The number of possible combinations for a structure having a number of input signals, nin, of which only a subset of input signals, nout, are selected for output is defined by the following equation: ##EQU9## The PIM of FIG. 3 has sixteen input signals of which a maximum of eight input signals are output at any one time. Applying equation 1, the number of different combinations of input signals that can be selected for routing by the PIM of FIG. 3 is 12,870.

A fully connectable PIM is also fully routable because a connection can be made between any input conductor and any output conductor of the PIM. However, the connectivity of a fully connectable PIM defeats the goal to minimize the CPLD die space required to implement the PIM architecture. Wherein the fully connectable PIM 300 of FIG. 3 does not expressly provide details about how to achieve maximum routability given less than full connectability, there are a number of observations that can be made regarding the PIM architecture of the PIM 300 shown in FIG. 3 that will assist in designing a PIM having maximum routability for less than full connectability.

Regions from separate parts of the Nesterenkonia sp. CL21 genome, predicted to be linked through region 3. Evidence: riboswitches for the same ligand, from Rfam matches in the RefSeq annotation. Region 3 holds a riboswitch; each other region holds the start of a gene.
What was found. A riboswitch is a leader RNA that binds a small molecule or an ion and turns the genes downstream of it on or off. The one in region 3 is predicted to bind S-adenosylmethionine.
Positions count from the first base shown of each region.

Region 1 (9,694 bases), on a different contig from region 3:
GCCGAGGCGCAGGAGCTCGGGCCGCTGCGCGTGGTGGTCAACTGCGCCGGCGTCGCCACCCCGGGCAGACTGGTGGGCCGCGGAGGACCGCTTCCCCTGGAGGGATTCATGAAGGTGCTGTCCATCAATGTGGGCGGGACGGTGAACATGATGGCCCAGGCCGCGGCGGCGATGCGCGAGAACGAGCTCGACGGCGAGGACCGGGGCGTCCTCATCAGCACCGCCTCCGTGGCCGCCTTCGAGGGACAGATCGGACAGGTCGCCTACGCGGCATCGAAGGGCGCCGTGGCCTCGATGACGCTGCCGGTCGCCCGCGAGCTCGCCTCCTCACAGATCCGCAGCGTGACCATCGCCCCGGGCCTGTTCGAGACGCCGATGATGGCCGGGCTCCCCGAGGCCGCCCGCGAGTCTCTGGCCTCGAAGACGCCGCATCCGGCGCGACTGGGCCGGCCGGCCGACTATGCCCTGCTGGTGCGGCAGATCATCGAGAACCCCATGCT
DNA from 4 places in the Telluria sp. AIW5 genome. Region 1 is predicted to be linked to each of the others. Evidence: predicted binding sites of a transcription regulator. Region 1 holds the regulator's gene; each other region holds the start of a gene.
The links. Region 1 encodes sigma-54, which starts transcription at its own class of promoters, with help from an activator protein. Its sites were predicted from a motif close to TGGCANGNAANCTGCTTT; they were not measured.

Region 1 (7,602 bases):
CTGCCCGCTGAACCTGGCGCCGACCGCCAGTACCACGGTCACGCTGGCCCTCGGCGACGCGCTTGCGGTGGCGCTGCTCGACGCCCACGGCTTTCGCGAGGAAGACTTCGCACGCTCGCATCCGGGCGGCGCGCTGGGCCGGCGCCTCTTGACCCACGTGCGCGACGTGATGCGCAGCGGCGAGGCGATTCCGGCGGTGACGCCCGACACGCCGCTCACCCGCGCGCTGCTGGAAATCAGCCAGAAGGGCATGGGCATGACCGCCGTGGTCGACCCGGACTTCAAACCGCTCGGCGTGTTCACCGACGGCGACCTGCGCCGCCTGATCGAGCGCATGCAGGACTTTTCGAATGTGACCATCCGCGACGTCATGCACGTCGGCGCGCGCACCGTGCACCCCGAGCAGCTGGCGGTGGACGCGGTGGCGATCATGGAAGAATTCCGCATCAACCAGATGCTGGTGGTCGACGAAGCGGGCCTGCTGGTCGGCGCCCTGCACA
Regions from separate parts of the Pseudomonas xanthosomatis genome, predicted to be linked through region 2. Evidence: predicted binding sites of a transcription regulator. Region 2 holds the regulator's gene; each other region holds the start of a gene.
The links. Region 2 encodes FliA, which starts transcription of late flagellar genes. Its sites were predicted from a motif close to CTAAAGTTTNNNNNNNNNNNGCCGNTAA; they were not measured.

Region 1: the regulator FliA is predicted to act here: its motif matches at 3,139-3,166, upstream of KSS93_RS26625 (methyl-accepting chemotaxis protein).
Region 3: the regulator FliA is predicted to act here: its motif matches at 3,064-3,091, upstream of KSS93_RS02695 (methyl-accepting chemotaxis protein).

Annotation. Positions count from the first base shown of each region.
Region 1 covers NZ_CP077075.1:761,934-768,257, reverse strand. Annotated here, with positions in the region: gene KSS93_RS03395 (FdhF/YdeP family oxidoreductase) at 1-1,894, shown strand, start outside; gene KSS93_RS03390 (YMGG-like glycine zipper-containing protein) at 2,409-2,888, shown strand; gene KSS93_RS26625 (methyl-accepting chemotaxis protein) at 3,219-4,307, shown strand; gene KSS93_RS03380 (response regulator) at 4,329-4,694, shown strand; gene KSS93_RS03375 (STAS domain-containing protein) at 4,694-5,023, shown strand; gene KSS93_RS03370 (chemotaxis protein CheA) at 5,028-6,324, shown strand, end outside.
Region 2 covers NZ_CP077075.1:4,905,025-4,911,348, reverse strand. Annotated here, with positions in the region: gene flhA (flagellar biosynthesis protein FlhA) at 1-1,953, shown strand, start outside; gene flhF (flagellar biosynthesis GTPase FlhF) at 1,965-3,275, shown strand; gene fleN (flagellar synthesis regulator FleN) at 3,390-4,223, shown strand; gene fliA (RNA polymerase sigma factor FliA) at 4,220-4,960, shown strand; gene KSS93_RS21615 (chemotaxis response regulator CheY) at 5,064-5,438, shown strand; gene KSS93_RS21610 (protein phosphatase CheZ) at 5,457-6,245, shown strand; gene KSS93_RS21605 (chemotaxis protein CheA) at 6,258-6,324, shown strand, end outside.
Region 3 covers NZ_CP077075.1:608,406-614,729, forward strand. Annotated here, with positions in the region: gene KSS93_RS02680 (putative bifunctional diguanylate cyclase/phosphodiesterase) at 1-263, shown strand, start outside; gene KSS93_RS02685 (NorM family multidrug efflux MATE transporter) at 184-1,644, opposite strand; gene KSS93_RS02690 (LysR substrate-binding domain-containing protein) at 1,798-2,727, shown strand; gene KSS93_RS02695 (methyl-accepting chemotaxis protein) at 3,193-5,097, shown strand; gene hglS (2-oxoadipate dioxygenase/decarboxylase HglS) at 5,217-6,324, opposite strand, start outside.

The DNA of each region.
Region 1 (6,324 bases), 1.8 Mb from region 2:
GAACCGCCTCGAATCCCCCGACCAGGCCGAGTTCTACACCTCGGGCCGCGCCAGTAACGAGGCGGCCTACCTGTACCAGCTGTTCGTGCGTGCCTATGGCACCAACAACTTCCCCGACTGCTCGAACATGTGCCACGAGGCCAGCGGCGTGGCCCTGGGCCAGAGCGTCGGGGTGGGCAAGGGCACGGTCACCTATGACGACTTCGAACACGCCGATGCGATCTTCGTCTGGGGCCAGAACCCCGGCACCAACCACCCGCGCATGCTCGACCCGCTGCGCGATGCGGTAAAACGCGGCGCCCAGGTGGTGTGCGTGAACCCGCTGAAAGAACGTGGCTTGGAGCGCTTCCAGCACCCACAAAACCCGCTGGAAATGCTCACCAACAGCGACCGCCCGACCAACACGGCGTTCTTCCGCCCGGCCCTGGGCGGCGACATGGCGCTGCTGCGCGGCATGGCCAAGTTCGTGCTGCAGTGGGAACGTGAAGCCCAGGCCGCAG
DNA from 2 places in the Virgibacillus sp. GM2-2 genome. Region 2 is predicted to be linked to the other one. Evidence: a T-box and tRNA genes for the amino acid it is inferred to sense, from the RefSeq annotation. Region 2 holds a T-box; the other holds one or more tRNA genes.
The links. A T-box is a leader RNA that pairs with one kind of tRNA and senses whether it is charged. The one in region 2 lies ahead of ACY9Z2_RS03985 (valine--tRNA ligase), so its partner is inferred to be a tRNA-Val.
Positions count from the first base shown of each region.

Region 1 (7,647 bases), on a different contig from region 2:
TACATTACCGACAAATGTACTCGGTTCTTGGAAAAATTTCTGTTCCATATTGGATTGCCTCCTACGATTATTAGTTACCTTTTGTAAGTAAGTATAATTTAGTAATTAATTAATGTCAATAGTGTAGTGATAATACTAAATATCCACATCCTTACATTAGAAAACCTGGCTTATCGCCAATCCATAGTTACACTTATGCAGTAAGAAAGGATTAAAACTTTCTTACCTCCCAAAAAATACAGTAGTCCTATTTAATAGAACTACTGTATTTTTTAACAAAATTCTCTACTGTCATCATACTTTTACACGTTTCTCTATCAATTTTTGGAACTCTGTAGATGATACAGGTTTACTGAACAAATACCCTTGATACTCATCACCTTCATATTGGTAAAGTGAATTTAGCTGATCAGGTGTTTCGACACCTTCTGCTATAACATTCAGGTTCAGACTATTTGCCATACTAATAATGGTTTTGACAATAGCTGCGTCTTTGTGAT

First, the width of each multiplexor, wmux, is equal to the number of inputs, nin. Second, each input signal provided by the input conductors 310 has a number of chances to route, nctr, equal to the number of output conductors 320. Because each input signal has the same number of chances to route, the architecture of the PIM 300 shown in FIG. 3 is said to have "uniform chances to route." Finally, each multiplexor 325 receives the same input signals as every other multiplexor 325. Thus, each input signal provided by the input conductors 310 "competes" for routing with the same input signals at each multiplexor 325. This aspect of the PIM architecture of FIG. 3 is called "full overlap."